Wednesday, July 10, 2013

A Guided Tour of No Code: Smile

A lot of pearl jam’s music is about the balance between independence and interdependence--how much space do we need to make for other people in our lives, and how much do we need to surrender to them. When is love a shackle and when is it emancipatory? When we are forced to confront our own powerless in the larger world how much can we look to others to make up the difference? It is an important question, and pearl jam’s music has been asking it from the very beginning.

No Code spends a bit more time on the solitary inner journey than the shared outer one. Maybe this makes sense. Perhaps you need your own house in order before you can make space for guests. Having said that, Smile is one of the principle songs that comes back to this idea of self-worth being found with other people (Hail Hail and Around the Bend being the other two). And although it is a simple song, it is worth remembering that a simple presentation does not necessarily preclude complex ideas.

Just as there is a balance between head and heart in Hail Hail, Smile draws a balance between masculinity and femininity. The music is tough, muddy, crunchy, dusty, road weary (the harmonica was an inspired touch). It churns up the road it travels down. It swaggers. The piano gives it faint overtones of a grungy western bar

The vocals and the sentiment, on the other hand, are quite feminine. Eddie’s singing is gentle, and even the points where he screams the voice is still subdued, demure, almost like it’s not proper--a far cry from the ferocious abandon we’ll get on songs like Habit and Lukin.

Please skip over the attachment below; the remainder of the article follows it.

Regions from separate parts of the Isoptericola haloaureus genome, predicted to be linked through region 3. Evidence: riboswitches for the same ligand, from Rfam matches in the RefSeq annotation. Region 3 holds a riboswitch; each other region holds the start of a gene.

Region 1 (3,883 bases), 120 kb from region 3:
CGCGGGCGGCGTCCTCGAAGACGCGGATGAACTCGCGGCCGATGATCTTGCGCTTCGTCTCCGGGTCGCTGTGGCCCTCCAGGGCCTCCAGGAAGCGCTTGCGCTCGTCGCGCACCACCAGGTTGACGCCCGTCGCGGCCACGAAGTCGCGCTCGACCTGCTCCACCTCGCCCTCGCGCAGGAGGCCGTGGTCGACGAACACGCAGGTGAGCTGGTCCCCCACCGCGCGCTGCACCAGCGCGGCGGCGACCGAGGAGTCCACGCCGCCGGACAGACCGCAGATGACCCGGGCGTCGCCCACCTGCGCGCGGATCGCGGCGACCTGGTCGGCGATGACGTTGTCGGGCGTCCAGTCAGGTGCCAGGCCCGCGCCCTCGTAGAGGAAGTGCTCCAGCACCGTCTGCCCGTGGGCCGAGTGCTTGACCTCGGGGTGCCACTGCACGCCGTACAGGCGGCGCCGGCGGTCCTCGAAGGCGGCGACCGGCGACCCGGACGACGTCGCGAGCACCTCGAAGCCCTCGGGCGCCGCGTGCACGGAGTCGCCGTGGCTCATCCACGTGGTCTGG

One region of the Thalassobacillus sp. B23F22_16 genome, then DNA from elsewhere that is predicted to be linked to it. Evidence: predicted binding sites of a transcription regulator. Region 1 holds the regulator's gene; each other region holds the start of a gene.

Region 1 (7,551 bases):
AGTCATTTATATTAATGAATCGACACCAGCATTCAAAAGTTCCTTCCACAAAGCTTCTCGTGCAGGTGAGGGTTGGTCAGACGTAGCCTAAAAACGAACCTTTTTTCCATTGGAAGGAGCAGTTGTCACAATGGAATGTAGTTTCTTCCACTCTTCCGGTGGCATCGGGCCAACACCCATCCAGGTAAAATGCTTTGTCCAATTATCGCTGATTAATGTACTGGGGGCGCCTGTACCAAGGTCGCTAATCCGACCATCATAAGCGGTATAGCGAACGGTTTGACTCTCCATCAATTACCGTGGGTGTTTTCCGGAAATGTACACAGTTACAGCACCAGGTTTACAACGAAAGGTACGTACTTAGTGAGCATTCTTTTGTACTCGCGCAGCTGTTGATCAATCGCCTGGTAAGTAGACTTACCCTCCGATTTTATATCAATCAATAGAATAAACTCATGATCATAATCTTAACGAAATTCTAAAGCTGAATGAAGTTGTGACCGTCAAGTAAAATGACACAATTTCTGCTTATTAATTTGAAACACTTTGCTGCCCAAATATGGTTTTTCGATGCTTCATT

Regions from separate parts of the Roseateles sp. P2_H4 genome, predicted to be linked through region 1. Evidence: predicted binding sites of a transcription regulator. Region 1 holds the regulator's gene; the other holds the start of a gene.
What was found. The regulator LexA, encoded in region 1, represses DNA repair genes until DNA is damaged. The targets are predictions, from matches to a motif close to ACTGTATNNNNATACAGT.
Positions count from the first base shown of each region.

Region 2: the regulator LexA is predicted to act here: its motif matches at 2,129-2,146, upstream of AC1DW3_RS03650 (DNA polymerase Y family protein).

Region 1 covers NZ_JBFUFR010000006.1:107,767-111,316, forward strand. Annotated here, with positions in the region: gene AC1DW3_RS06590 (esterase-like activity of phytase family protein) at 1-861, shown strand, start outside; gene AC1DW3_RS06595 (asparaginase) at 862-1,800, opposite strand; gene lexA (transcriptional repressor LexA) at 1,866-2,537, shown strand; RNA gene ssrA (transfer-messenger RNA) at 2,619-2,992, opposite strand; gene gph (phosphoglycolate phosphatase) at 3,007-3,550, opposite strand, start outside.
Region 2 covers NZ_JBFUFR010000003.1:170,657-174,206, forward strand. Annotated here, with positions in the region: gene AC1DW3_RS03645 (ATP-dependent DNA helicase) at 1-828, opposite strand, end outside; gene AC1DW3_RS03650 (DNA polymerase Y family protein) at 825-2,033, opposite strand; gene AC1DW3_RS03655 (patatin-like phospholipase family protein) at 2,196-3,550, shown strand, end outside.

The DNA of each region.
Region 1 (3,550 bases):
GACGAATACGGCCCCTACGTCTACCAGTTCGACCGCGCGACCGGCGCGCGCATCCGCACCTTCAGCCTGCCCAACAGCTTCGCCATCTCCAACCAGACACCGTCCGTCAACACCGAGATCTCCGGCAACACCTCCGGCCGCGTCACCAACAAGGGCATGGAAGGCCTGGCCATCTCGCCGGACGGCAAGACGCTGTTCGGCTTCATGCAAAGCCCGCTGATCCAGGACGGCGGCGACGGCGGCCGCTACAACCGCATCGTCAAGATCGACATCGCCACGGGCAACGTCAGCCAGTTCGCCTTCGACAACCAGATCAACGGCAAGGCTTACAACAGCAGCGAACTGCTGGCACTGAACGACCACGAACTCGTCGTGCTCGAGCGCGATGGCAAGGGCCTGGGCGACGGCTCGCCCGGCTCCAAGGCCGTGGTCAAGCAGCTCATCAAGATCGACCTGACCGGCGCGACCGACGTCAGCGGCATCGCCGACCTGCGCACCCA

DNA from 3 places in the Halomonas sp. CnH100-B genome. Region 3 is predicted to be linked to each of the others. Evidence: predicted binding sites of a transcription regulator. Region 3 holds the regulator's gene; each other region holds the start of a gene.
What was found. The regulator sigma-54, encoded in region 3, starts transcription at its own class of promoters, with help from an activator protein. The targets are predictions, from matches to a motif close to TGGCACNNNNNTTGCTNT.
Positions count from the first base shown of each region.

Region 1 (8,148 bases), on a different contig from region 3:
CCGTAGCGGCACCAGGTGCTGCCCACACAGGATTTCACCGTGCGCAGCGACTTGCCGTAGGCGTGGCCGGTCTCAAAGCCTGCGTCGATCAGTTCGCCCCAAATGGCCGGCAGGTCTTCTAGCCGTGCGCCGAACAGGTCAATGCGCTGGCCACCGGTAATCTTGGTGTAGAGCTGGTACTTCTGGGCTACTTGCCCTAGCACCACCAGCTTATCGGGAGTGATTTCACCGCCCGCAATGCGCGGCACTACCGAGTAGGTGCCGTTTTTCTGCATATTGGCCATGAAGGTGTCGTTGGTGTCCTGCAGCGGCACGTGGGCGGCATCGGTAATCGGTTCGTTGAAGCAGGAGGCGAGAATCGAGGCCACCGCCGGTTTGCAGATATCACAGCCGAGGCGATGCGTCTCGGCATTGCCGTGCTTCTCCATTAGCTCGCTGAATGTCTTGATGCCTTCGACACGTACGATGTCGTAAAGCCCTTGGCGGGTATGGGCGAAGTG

The lyrics are pretty simple. Intimate personal reminiscences and longing for what is gone for now, the kind of celebratory heartache that comes from requited love that you expect to return. Relief at being able to confidently proclaim out loud that you love someone and not have to keep it inside you.

A complete human being is not someone who lives solely within themselves. We are social animals. And Smile comes at this in two directions. One is the simple declaration that we need the people we love, and that we are diminished in their absence (which is why we long for them). The other is the more subtle masculine/feminine interplay between the music and the vocals/lyrical imagery (like the hearts and swirls). A complete person has masculine and feminine qualities, and the separation into two distinct ideals (a social construction) does us a disservice as a person (recall the ‘are you woman enough to be my man’ lyric in hail hail). We need to learn to be strong and submissive, to think and to feel, to be dependent and independent, to be hard and to nurture. Some of this we can find by binding ourselves to someone else who adds the missing pieces to our puzzle, but some of this (in the spirit of No Code) can also be understood internally--a matter of learning how to strike the right sort of balance within yourself. And although it doesn’t come at this in masculine/feminine terms, that balance (and the failure to achieve it) is at the heart of Off He Goes.

Off He Goes
Red Mosquito
Present Tense
I'm Open
Around the Bend

No Code 
Riot Act 
Pearl Jam